recoveryAnother holiday weekend is upon us, and for those working a program of recovery, it is vital that steps are taken to avoid complications. While Passover and Easter may not be super important to everyone, for many people this is an essential time for observance. Just because you do not associate a holiday with heavy alcohol use, it doesn’t mean you can let your guard down. After all, any holiday that involves spending time with family, both being around loved ones, and not, can result in several emotions rising from within you. Coping with your feelings in constructive ways can make all the difference, especially if long-term recovery is your goal.

It is vital that you do not discount the power of emotions. A considerable number of people in early recovery have not yet regained the trust and confidence of their friends and family; which means that some of you may not spend time with loved ones this weekend. Disliking your current reality is OK, natural even, but it should not be cause for behaving in ways that will not benefit your recovery. Remember, the program gives us tools for managing uncomfortable feelings; instead of dwelling on deficiencies in your life, double your efforts in recovery. You are not alone, your program, support network, and the fellowship are always available to assist you with any obstacle. Significant holidays easily qualify as a potential barrier to progress.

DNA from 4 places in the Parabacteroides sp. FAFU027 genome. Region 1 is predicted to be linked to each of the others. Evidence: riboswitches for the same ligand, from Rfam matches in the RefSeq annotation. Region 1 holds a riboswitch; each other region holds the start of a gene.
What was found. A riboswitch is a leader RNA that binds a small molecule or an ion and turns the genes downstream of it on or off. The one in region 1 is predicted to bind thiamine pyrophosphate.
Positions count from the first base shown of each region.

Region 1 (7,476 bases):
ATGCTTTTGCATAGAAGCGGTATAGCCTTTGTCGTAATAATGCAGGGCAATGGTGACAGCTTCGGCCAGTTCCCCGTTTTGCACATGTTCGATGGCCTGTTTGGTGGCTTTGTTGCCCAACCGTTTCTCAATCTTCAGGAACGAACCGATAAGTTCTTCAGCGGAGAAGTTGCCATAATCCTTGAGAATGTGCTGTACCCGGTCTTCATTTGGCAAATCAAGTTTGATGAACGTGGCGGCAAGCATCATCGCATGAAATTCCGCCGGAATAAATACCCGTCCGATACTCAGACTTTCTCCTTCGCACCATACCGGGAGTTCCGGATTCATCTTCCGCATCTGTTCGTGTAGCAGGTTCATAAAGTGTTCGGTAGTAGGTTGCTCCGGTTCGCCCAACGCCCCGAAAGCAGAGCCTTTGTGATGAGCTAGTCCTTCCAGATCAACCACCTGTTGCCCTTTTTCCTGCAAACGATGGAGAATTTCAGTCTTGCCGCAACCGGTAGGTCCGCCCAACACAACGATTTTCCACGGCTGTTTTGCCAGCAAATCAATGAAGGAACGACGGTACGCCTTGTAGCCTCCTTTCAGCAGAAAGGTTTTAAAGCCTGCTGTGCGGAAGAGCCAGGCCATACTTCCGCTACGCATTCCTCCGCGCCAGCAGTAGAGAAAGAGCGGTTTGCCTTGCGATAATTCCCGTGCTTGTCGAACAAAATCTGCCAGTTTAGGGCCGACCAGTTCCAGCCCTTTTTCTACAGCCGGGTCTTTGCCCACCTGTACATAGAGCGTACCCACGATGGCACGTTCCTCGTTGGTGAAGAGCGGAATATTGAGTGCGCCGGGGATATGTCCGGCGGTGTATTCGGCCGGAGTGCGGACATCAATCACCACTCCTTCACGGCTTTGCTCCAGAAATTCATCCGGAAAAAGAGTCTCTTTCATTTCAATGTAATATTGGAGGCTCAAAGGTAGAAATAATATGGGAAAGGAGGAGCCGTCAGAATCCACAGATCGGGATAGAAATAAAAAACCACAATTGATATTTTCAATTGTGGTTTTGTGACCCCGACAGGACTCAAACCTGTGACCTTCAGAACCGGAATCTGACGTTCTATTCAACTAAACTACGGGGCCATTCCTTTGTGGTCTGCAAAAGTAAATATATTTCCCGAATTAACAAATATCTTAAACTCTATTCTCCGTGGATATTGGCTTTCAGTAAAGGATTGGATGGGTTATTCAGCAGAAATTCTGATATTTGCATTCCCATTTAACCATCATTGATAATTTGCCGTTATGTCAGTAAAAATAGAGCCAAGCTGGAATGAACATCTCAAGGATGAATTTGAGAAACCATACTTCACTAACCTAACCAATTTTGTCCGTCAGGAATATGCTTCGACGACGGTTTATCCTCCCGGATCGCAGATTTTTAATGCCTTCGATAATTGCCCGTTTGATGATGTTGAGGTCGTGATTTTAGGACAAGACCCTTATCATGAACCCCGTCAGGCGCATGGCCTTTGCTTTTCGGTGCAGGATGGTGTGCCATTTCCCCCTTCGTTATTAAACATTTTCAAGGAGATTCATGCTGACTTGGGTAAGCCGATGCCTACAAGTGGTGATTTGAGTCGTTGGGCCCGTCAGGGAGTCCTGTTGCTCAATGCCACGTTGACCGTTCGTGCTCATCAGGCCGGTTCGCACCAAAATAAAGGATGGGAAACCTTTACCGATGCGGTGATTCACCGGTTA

Hopefully, you have already begun planning your drug and alcohol-free weekend. If not, take some time today to start planning how you will navigate the coming days without doing anything that could jeopardize all your hard work.

Utilizing Your Support Network in Recovery

Those of you who have plans to spend time with close friends and family this weekend must also make time for your program. No matter what, recovery comes before anything else for the simple reason that without your program nothing beneficial is possible. Getting to a meeting before and after family gatherings is a surefire way to avoid the trappings of alcohol and substance use. The “meeting before” grounds you, allowing you to proceed with your plans with focus; the “meeting after” can act as a decompression chamber sparing you of the familial “bends.” Feelings can quickly arise without you knowing it when in the company of family, left unchecked, “stinking thinking” ensues. Processing your feeling with your support network protects against relapse.